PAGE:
New York’s New Cohort of Designers Wants to Clean Up Fashion
Hillary Taymour is feeling hopeful.
“There are so many small sustainable brands in New York now, and they’re appreciated,” said the Collina Strada, founder and communications guru for the Council of Fashion Designers of America’s Sustainable Strategies Committee. “It’s so different from when I started.”
Collina Strada’s rooftop sunset show Friday evening might have been one the hottest tickets at NYFW this week, but a decade ago, when Taymour first showed her signature cosmically dyed dresses made from deadstock fabric for Spring 2014, she recalls, “no one really gave a shit.”
Now, that kind of eco-friendly design mentality is all the city’s buzziest young designers want to talk about.
“It’s amazing — Gen Z is the whistleblower generation, and they’re really trying to clean up fashion,” said Taymour.
To be sure, sustainability has been getting more air time on runways for years. Copenhagen Fashion Week won’t let designers show unless they meet a minimum set of sustainability criteria. And the CFDA now encourages any brands showing in New York to take steps to conserve energy and follow the fashion version of the three Rs: reduce fashion event waste, reuse and recycle — or upcycle — materials.
But the sheer number of designers showing in New York — the commercial capital of fashion’s consumer culture — with a focus on sustainability is remarkable. There are 35 on the official calendar this season, compared with 13 on the Fall 2020 schedule, the last season of shows before seismic cultural shifts brought about by the pandemic.
“There’s more interest than ever,” said CFDA CEO Steven Kolb.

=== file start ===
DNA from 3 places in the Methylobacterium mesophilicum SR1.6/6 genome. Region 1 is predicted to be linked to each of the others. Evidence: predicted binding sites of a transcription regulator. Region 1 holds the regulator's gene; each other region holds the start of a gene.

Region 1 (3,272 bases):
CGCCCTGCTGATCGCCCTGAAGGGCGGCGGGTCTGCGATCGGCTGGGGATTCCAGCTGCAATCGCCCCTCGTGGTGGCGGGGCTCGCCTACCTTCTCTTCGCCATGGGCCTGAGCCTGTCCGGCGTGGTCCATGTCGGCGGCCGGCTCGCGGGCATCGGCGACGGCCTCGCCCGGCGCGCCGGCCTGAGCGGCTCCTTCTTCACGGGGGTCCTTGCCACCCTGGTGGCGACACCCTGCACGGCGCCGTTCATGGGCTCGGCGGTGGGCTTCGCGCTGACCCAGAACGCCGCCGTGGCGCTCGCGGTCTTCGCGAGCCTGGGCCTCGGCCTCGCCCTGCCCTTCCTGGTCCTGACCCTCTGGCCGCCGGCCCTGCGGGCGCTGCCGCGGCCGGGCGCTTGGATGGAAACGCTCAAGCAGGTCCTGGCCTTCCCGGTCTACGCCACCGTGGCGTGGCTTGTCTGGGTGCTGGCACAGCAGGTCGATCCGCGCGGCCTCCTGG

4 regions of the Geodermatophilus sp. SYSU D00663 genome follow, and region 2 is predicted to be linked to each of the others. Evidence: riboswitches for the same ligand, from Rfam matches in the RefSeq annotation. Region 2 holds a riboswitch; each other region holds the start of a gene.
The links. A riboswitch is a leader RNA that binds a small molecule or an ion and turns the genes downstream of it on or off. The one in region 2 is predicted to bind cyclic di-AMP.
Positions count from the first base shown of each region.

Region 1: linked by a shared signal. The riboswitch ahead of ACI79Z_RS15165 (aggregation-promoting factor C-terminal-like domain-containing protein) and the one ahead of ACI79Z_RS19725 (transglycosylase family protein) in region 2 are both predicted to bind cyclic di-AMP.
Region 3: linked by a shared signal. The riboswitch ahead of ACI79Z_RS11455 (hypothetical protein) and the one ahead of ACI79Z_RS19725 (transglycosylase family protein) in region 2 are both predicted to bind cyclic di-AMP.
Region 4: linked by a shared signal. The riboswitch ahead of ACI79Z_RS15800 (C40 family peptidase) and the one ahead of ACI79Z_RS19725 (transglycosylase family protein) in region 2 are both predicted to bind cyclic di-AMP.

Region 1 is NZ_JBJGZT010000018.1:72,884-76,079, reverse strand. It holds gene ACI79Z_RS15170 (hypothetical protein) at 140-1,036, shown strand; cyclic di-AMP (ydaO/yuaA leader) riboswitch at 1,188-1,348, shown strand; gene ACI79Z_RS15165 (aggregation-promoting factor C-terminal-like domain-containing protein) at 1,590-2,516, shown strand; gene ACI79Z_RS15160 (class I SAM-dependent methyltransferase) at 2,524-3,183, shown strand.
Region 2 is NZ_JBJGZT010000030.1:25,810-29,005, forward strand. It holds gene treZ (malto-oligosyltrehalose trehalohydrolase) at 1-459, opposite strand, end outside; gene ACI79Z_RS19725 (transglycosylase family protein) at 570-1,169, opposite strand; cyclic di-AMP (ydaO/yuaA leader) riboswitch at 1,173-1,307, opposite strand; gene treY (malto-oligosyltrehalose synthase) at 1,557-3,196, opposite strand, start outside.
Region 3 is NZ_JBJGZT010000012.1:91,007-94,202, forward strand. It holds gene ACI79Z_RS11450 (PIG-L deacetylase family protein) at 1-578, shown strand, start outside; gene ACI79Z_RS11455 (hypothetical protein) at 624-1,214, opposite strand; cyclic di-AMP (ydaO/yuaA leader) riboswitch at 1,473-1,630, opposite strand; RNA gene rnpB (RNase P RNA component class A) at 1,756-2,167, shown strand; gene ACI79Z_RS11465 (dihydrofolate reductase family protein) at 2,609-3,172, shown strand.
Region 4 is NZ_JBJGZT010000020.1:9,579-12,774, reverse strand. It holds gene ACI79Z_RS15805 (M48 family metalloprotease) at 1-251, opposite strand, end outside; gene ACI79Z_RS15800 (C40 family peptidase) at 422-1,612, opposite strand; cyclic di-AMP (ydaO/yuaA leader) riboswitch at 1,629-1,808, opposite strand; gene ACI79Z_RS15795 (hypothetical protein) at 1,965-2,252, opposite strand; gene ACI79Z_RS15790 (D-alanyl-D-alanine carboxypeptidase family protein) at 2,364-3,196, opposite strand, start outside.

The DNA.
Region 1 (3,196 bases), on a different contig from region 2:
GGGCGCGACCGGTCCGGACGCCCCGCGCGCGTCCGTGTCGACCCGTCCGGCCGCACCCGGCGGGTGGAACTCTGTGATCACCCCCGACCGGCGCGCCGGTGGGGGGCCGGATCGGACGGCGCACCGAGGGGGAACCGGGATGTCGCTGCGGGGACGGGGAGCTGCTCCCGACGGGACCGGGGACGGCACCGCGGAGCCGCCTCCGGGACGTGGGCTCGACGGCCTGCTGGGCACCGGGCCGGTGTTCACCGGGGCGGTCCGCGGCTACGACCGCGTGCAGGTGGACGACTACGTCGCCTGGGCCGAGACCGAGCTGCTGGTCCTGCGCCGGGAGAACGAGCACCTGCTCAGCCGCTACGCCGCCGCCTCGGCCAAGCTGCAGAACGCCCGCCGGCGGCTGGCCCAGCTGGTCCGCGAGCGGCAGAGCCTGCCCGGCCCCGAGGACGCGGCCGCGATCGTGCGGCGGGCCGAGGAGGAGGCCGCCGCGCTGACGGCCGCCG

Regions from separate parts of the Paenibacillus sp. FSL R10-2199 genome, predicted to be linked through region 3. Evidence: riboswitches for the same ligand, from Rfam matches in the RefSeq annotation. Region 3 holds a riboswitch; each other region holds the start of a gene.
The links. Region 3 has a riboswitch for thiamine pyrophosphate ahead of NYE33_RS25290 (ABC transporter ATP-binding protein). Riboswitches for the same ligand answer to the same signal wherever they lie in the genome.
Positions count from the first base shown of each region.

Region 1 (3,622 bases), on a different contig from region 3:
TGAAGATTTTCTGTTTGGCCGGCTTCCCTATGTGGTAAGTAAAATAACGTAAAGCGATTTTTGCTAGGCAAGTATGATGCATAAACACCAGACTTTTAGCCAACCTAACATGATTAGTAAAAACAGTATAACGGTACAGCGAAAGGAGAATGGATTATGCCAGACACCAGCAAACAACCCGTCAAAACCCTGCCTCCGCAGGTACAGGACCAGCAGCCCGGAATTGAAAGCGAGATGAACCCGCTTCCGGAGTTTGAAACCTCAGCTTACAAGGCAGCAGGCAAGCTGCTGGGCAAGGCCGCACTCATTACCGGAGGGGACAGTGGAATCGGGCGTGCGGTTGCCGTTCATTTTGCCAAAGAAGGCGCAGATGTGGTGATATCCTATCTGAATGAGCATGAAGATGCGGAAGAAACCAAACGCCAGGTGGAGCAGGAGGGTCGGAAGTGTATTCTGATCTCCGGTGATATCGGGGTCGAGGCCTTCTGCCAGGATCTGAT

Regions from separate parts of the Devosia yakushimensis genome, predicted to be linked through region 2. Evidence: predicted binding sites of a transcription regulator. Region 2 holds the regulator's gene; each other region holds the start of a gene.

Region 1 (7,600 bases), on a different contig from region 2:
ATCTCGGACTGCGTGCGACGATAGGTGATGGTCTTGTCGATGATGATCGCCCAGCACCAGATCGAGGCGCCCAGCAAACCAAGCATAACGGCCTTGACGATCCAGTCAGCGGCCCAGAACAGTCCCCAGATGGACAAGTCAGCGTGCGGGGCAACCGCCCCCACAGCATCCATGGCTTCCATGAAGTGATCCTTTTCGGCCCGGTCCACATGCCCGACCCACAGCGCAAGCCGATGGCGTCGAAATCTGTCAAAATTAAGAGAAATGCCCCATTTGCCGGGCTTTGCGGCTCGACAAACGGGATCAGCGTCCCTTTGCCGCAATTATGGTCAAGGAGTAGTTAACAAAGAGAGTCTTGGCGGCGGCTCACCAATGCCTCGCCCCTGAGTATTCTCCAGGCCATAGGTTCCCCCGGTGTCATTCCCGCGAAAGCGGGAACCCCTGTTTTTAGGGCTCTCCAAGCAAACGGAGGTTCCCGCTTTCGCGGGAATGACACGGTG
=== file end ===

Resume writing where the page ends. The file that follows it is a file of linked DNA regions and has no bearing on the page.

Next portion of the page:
The city already played host to a roster of brands like Gabriela Hearst, Mara Hoffman and Studio 189, with a robust commitment to responsible fashion. But this season, gaps in the schedule created by the absence of once-tentpole shows from designers like Marc Jacobs, Thom Browne, and Tommy Hilfiger has also opened the door for more emerging talent.
There were seven runway debuts on the official calendar: Grace Ling, Tanner Fletcher, Mirror Palais, Advisry, Sami Miro Vintage, Kozaburo, and Fforme, the responsibly sourced modular layering resource from Louis Vuitton and The Row menswear alum Paul Helbers, by far the most experienced of this designer cohort. (Dauphinette and PH5 were also making runway debuts off-schedule).
NYFW always has its freshmen, of course, but one of the most interesting things about this class of designers is their shared commitment to environmental responsibility.
“Before, the climate crisis wasn’t so tangible, but now we see it, and we feel it,” said Julie Gilhart, chief development officer of brand incubator Tomorrow Ltd. and president of Tomorrow Consulting. “These younger designers understand that their customer likes to wear vintage and have something that’s upcycled or reworked or handmade because it’s seen as sort of cool and exclusive.”
Design and life partners Tanner Richie and Fletcher Kasell met as freshman roommates at the University of Minnesota before transferring to LIM College, where Richie studied interior design and Kasell fashion merchandising. Their brand Tanner Fletcher began as a pandemic side hustle when their post-grad employment plans fell through, and they channelled their shared love of thrifting and period interiors into products like shirts made from 1960s-era deadstock sheets that sold out on Ssense. Their runway debut on Tuesday will feature a ball gown made entirely from scraps of deadstock silk charmeuse and lace trims.
“There’s not really a point in going and making something new when there’s decades and decades and decades worth of things that can be used,” said Kasell.